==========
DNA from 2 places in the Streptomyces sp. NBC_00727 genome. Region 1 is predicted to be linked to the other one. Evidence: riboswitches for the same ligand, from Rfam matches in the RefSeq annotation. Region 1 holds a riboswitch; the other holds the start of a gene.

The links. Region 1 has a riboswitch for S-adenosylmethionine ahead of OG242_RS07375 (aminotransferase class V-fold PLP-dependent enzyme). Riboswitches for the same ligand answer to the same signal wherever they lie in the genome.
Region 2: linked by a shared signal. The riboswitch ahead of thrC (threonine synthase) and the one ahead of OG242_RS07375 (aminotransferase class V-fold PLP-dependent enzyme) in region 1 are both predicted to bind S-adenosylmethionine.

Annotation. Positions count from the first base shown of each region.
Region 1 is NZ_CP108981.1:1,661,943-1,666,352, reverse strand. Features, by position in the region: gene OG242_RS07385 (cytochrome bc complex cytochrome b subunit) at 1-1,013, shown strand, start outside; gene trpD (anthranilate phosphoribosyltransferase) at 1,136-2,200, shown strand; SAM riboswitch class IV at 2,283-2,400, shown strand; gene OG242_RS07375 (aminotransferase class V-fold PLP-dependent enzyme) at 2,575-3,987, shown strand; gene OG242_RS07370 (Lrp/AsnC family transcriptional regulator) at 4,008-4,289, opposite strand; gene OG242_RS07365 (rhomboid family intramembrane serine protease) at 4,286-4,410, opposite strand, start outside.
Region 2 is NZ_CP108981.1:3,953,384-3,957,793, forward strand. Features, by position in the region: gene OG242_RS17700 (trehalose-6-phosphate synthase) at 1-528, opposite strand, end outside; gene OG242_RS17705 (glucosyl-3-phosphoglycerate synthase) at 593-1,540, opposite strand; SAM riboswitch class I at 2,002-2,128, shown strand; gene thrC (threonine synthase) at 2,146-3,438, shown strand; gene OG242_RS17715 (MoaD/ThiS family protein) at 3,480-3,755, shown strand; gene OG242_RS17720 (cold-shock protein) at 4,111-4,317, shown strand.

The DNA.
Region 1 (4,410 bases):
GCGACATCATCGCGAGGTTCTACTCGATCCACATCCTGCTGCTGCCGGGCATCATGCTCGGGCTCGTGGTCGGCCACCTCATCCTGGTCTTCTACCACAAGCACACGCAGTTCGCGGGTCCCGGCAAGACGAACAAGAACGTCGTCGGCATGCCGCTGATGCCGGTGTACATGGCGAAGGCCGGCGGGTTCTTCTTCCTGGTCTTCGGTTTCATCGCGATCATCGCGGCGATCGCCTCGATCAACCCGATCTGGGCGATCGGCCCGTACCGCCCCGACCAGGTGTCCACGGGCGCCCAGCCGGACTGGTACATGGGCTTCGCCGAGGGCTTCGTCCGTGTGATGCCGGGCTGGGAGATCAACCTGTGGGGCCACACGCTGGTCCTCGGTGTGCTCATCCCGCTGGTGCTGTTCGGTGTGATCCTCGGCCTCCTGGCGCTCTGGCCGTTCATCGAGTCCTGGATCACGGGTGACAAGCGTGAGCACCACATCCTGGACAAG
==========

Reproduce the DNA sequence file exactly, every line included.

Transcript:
DNA from 2 places in the Streptomyces sp. NBC_00727 genome. Region 1 is predicted to be linked to the other one. Evidence: riboswitches for the same ligand, from Rfam matches in the RefSeq annotation. Region 1 holds a riboswitch; the other holds the start of a gene.

The links. Region 1 has a riboswitch for S-adenosylmethionine ahead of OG242_RS07375 (aminotransferase class V-fold PLP-dependent enzyme). Riboswitches for the same ligand answer to the same signal wherever they lie in the genome.
Region 2: linked by a shared signal. The riboswitch ahead of thrC (threonine synthase) and the one ahead of OG242_RS07375 (aminotransferase class V-fold PLP-dependent enzyme) in region 1 are both predicted to bind S-adenosylmethionine.

Annotation. Positions count from the first base shown of each region.
Region 1 is NZ_CP108981.1:1,661,943-1,666,352, reverse strand. Features, by position in the region: gene OG242_RS07385 (cytochrome bc complex cytochrome b subunit) at 1-1,013, shown strand, start outside; gene trpD (anthranilate phosphoribosyltransferase) at 1,136-2,200, shown strand; SAM riboswitch class IV at 2,283-2,400, shown strand; gene OG242_RS07375 (aminotransferase class V-fold PLP-dependent enzyme) at 2,575-3,987, shown strand; gene OG242_RS07370 (Lrp/AsnC family transcriptional regulator) at 4,008-4,289, opposite strand; gene OG242_RS07365 (rhomboid family intramembrane serine protease) at 4,286-4,410, opposite strand, start outside.
Region 2 is NZ_CP108981.1:3,953,384-3,957,793, forward strand. Features, by position in the region: gene OG242_RS17700 (trehalose-6-phosphate synthase) at 1-528, opposite strand, end outside; gene OG242_RS17705 (glucosyl-3-phosphoglycerate synthase) at 593-1,540, opposite strand; SAM riboswitch class I at 2,002-2,128, shown strand; gene thrC (threonine synthase) at 2,146-3,438, shown strand; gene OG242_RS17715 (MoaD/ThiS family protein) at 3,480-3,755, shown strand; gene OG242_RS17720 (cold-shock protein) at 4,111-4,317, shown strand.

The DNA.
Region 1 (4,410 bases):
GCGACATCATCGCGAGGTTCTACTCGATCCACATCCTGCTGCTGCCGGGCATCATGCTCGGGCTCGTGGTCGGCCACCTCATCCTGGTCTTCTACCACAAGCACACGCAGTTCGCGGGTCCCGGCAAGACGAACAAGAACGTCGTCGGCATGCCGCTGATGCCGGTGTACATGGCGAAGGCCGGCGGGTTCTTCTTCCTGGTCTTCGGTTTCATCGCGATCATCGCGGCGATCGCCTCGATCAACCCGATCTGGGCGATCGGCCCGTACCGCCCCGACCAGGTGTCCACGGGCGCCCAGCCGGACTGGTACATGGGCTTCGCCGAGGGCTTCGTCCGTGTGATGCCGGGCTGGGAGATCAACCTGTGGGGCCACACGCTGGTCCTCGGTGTGCTCATCCCGCTGGTGCTGTTCGGTGTGATCCTCGGCCTCCTGGCGCTCTGGCCGTTCATCGAGTCCTGGATCACGGGTGACAAGCGTGAGCACCACATCCTGGACAAG